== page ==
Custom Truck Paint Jobs - Great Graphic Ideas

We Look Back At Some Of Our Heavy Hitters

John O'Neill
Apr 1, 2005
Photographers: The Sport Truck Staff
We thought that it would be appropriate in our Paint and Body issue to take a little trip back in time and revisit several of the trucks that have not only graced the pages of Sport Truck since the turn of the century, but impacted the custom-truck scene with their paint schemes. Much like any other art form, certain trucks tend to influence the way that others build their rides. Many details such as wheels can be directly copied. However, the cool kids on the block never completely duplicate a paintjob - they just pull ideas and elements from existing paint schemes.
It's natural to emulate something you like, though. How many of us tied makeshift capes around our necks and attempted to fly like Superman? Exactly. So, sit back, relax, and give a courtesy flush if you happen to be on the throne because this will be as much fun as jumping off the roof, only we won't be rushing you to the emergency room afterwards.
Photo 2/9   |   1998 Ford F150 right Side View
David Shulman | '98 Ford F-150
Painted by: Rhodes Auto Works
David's body-dropped F-150 is a prime example of not only symmetry in design, but a well-executed flow of graphic elements. Anthony at RAW used House of Kolor's Cinnamon Pearl as a base and then built off of that, creating sweeping lines, skulls, and a hand-drawn alligator pattern.
Photo 3/9   |   2002 Chevy Silverado left Side View
Eric Dunaway | '02 Chevy Silverado
Painted by: Rich Thayer
Eric Dunaway's body-dropped Silverado features a tribal swiss-cheese graphic laid over House of Kolor's Dime Time Green flames with devil tips. The graphics not only find their way around the outside of Eric's truck, but flow through the door panels and jambs as well. The rear of the truck features LED brake lights that reside perfectly flush buried beneath the graphics.
Photo 4/9   |   1999 Gmc Truck rear Right View
Jay Martinez | '99 GMC Extended Cab
Painted by: The Hot Rod Shop
Jay Martinez GMC not only features a molded Avalanche front clip, but it also serves as the canvas for a great flame job laid out by Kool Hand Luke of The Hot Rod Shop. House of Kolor's Tangelo was sprayed within each of the licks and pinstriped using yellow. Within the flames are circular accents that were airbrushed using red pigments.
Photo 5/9   |   1990 Chevy Truck front Left View
Carlos Botello | '90 Chevy standard cab
Painted by: Starbucks Customs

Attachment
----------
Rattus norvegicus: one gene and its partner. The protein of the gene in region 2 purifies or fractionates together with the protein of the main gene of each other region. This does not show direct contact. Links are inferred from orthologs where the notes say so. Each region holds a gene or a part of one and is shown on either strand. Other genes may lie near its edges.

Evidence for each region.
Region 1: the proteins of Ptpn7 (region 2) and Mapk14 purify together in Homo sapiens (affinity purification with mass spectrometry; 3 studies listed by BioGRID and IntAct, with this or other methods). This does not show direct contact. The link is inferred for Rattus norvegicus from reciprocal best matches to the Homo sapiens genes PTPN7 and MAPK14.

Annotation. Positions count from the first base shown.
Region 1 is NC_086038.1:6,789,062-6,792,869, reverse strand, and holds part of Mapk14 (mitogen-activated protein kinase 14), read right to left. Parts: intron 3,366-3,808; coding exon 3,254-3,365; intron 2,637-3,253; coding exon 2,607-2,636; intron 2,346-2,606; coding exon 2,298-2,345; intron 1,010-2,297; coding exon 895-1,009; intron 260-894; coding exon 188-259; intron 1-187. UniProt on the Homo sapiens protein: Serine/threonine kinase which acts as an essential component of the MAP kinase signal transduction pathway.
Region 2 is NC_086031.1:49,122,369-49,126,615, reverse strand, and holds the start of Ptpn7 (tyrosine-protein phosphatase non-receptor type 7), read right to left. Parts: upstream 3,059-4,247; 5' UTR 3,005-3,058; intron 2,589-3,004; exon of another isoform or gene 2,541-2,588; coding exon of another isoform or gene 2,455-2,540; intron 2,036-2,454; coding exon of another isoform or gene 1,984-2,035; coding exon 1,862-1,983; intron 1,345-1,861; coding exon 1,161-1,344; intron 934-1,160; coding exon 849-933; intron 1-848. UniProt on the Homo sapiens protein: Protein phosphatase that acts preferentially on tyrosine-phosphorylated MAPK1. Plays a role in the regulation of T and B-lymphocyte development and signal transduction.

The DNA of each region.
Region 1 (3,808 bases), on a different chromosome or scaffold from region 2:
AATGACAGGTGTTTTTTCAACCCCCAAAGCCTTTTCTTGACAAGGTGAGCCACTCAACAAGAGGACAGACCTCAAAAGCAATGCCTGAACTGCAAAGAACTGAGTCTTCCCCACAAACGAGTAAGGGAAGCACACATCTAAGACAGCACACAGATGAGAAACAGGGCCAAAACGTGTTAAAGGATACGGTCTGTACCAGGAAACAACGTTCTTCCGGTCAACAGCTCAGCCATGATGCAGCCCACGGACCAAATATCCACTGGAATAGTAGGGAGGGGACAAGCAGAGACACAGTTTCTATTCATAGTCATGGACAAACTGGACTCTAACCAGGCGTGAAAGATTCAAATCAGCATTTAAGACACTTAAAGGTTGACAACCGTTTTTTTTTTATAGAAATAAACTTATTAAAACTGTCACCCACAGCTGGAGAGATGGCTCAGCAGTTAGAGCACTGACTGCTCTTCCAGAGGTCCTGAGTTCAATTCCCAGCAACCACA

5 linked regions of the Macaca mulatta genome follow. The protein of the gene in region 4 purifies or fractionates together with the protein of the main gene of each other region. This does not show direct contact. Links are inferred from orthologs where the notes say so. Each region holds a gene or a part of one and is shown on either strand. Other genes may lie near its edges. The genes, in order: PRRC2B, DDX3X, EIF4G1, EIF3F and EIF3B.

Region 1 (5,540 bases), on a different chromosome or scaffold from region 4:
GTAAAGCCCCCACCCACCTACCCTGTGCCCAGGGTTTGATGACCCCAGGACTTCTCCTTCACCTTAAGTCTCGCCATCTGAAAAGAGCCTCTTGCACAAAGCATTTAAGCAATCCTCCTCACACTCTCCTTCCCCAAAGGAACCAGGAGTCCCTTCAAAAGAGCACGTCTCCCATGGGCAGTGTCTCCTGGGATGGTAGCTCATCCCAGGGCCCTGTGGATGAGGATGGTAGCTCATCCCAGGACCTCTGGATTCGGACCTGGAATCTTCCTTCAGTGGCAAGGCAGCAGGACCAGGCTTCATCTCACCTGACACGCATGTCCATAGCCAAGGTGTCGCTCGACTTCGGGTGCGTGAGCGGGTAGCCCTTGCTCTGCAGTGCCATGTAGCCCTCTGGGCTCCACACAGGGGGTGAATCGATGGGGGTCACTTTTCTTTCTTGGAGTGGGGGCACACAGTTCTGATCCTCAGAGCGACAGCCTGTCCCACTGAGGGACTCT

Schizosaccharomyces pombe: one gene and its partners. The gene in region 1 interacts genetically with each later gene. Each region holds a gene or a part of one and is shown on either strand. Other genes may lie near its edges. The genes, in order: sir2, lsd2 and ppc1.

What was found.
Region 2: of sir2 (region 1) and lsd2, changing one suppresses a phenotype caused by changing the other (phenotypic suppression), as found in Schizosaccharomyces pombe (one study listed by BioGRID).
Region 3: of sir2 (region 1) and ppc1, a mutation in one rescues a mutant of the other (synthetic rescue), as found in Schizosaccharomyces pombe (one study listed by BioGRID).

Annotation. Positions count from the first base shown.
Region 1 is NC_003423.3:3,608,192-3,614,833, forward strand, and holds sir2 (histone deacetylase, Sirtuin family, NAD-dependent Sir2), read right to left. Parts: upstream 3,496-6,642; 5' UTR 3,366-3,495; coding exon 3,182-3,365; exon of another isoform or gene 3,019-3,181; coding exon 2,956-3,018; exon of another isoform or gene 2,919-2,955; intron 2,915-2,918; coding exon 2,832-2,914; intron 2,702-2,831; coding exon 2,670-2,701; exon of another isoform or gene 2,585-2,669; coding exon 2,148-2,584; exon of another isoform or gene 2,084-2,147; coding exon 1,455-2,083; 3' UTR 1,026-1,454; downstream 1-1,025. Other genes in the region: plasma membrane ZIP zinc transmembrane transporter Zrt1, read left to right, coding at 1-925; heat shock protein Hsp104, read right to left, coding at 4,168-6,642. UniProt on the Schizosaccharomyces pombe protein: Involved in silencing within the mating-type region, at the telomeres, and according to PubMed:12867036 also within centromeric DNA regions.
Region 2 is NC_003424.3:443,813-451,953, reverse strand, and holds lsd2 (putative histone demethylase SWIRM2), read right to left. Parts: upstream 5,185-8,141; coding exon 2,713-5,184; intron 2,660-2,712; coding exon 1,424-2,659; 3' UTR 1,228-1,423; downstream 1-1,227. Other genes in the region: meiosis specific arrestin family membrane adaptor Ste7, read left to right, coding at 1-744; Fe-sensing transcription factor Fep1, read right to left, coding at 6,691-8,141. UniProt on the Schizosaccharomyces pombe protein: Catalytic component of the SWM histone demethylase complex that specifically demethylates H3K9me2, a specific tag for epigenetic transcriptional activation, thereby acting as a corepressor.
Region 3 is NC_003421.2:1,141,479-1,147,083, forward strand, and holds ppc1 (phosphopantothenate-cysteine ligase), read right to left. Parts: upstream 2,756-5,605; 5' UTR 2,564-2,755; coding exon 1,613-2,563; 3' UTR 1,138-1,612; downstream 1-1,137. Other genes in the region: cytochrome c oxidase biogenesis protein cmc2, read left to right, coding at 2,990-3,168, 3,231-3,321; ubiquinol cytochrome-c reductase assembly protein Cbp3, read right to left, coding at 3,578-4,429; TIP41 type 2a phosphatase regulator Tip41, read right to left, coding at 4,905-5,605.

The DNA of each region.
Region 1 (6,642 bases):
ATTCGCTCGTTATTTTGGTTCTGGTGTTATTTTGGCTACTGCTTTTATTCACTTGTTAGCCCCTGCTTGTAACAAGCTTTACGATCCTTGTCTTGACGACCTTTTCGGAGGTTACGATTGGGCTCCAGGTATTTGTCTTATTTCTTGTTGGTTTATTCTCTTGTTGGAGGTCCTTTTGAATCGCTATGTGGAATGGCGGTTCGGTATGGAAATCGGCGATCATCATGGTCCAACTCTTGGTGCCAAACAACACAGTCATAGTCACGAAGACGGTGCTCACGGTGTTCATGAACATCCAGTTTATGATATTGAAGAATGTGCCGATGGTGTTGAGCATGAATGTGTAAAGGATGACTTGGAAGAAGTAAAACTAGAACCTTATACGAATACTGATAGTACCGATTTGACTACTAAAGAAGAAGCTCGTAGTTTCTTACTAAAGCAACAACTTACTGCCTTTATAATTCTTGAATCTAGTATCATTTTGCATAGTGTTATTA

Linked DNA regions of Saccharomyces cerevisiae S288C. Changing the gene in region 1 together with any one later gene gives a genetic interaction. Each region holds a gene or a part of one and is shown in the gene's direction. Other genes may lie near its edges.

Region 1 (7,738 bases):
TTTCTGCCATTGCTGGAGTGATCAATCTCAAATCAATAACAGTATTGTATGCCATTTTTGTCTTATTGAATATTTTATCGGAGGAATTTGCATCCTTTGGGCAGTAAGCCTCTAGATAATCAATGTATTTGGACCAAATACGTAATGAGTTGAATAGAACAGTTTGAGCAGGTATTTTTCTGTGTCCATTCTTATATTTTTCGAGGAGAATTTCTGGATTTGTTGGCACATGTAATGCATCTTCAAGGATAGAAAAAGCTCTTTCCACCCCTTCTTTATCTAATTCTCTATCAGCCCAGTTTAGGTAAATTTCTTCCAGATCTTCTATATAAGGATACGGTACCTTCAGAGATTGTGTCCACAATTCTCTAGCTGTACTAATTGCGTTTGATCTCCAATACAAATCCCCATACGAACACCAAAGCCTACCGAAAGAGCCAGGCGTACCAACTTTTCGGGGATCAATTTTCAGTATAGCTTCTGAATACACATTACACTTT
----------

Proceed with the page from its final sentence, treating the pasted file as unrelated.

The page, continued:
Carlos knew that he wanted flames on his truck, but he was looking for something a little different. Justin from Starbucks Customs hooked him up with a fresh idea of realistic House of Kolor's Cobalt Blue flames with violet-candy accents. Although flames have been a staple of the custom community for decades, Starbucks unique take on them has given many people a fresh take on a classic idea.
Photo 6/9   |   1990 Chevy Truck 1999 Chevy Dualie left Side View
Jason Robichaux | '99 Chevy dualie
Painted by: Full Blown
Jason's dualie is a wild mix of designs that literally engulfs the entire truck. Every inch of this truck from the floorboards to the dash to the custom center console have seen untold man-hours of work by Joel of Full Blown. House of Kolor's Deep Purple was used as a base and then a horde of pigments was sprayed on the Chevy canvas.
Photo 7/9   |   1990 Chevy Truck 2000 Chevy S10 left Side View
Brian Hale | '00 Chevy S-10
Painted by: Classic Traditions
Brian Hale's S-10 is covered from head to tail with traditional flames that are dusted with about 10 pounds of flake. Jared Crutchfield of Classic Traditions shot Yellow Lime and House of Kolor's Pagan Gold over the red-candy base and then had Dan Schultz pinstripe and airbrush two pinup-style girls on the rear pillars.
Photo 8/9   |   2003 Chevy Silverado rear Right View
Brian Reaves | '03 Silverado
Painted by: The Painters Shak
When it comes to daily drivers, Brain Reaves' Silverado is a perfect example of someone who isn't afraid to roll through town on a day-to-day basis with a full-custom paint job. The scheme itself is basically a two-tone yellow and orange with a flame split and a whole lot of airbrushing. Mike from The Painters Shak started with the stock yellow and added purple flames with iron crosses, then interrupted them with orange and gray sweeps of color.
Photo 9/9   |   2001 Gmc Sierra rear Left View
Eric Engle | '01 GMC Sierra
Painted by: Steve Vandemon
Naturally, a fire fighter would need a flamed truck, so when Eric Engle needed to set his truck ablaze he called up Steve Vandemon. Using House of Kolor's pearls and Prism flake Steve laid out a set of positive licks from the nose to the taillights. A second set of negative flames was then added using House of Kolor's Red Pearl.



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